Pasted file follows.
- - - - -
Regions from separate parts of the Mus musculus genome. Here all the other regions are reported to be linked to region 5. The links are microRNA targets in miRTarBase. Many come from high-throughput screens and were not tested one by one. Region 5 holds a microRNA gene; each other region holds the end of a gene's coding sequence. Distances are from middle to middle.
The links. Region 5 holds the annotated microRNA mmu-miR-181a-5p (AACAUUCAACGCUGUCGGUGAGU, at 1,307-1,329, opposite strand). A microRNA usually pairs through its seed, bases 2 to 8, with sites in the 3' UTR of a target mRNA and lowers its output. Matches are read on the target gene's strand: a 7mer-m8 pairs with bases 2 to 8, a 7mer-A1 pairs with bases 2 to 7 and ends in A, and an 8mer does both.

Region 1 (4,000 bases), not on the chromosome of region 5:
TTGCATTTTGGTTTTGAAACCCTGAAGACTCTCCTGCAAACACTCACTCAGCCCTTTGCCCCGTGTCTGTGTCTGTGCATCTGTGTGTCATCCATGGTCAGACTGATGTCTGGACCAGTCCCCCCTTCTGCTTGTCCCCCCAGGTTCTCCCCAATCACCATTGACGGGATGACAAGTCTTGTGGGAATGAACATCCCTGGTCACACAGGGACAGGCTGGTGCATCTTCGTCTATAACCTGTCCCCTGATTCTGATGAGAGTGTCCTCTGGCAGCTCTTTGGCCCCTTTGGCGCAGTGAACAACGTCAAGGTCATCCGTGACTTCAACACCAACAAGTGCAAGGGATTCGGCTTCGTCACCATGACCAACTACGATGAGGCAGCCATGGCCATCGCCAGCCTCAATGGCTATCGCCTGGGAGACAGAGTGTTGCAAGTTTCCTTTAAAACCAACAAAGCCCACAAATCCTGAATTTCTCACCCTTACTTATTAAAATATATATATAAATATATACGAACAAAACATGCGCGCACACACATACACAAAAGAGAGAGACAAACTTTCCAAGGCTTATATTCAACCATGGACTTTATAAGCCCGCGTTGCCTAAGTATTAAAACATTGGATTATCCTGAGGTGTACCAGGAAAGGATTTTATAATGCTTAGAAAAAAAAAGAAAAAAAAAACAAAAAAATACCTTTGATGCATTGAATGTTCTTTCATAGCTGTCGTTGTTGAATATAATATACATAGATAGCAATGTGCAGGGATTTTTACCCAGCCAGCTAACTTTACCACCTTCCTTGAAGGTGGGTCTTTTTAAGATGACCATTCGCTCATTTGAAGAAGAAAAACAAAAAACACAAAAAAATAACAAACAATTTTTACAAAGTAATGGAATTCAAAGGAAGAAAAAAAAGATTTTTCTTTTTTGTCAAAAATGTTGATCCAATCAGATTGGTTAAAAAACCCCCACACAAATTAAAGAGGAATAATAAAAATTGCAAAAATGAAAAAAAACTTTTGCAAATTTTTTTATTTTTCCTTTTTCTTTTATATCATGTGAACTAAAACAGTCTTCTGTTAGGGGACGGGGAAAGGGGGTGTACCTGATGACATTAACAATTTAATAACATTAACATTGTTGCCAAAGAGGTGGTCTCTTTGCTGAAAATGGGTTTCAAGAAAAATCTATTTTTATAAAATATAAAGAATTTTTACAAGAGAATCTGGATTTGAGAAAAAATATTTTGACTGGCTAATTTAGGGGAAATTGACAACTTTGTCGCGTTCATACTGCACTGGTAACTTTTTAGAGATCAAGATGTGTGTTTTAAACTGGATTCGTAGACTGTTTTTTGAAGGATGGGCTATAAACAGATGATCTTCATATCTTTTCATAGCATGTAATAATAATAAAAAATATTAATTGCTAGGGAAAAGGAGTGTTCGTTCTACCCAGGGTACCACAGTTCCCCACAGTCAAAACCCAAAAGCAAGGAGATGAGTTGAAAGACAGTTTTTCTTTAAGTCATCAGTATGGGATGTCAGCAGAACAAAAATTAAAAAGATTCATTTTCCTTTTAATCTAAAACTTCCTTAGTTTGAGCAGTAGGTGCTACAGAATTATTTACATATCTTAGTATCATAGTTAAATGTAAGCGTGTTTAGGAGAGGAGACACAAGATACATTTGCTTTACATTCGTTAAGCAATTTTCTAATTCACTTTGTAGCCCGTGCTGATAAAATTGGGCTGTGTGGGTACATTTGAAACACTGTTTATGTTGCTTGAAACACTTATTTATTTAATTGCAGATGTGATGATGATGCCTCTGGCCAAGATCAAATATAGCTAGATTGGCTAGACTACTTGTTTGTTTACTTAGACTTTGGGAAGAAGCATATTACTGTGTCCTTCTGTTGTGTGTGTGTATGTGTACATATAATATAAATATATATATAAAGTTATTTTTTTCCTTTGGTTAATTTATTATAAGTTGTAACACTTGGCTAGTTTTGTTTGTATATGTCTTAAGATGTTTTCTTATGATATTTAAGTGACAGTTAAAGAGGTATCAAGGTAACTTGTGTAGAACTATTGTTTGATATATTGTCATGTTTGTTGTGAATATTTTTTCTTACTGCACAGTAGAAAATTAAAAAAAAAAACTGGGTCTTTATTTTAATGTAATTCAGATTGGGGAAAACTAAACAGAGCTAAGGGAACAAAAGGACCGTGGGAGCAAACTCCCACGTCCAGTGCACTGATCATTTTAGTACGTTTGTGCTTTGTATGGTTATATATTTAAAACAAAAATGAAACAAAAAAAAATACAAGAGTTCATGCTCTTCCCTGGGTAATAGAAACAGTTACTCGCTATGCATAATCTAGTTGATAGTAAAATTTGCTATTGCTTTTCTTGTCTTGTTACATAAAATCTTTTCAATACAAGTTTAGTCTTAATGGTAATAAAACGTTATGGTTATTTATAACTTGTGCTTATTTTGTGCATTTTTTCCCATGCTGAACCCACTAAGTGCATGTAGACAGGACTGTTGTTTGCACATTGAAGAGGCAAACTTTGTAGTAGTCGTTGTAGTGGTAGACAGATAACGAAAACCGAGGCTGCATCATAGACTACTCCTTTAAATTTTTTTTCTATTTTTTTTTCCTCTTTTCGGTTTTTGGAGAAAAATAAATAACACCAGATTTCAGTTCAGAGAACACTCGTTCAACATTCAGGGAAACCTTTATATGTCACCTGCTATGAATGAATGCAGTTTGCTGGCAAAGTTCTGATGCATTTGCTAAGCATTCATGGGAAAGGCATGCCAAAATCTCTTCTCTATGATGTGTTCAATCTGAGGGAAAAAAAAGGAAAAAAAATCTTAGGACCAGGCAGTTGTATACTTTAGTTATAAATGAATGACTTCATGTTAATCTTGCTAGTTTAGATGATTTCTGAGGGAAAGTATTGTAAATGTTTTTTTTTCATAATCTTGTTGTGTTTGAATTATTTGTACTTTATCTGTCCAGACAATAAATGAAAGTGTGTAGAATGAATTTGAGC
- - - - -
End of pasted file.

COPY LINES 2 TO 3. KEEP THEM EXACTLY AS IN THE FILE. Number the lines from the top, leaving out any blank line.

The links. Region 5 holds the annotated microRNA mmu-miR-181a-5p (AACAUUCAACGCUGUCGGUGAGU, at 1,307-1,329, opposite strand). A microRNA usually pairs through its seed, bases 2 to 8, with sites in the 3' UTR of a target mRNA and lowers its output. Matches are read on the target gene's strand: a 7mer-m8 pairs with bases 2 to 8, a 7mer-A1 pairs with bases 2 to 7 and ends in A, and an 8mer does both.

Region 1 (4,000 bases), not on the chromosome of region 5: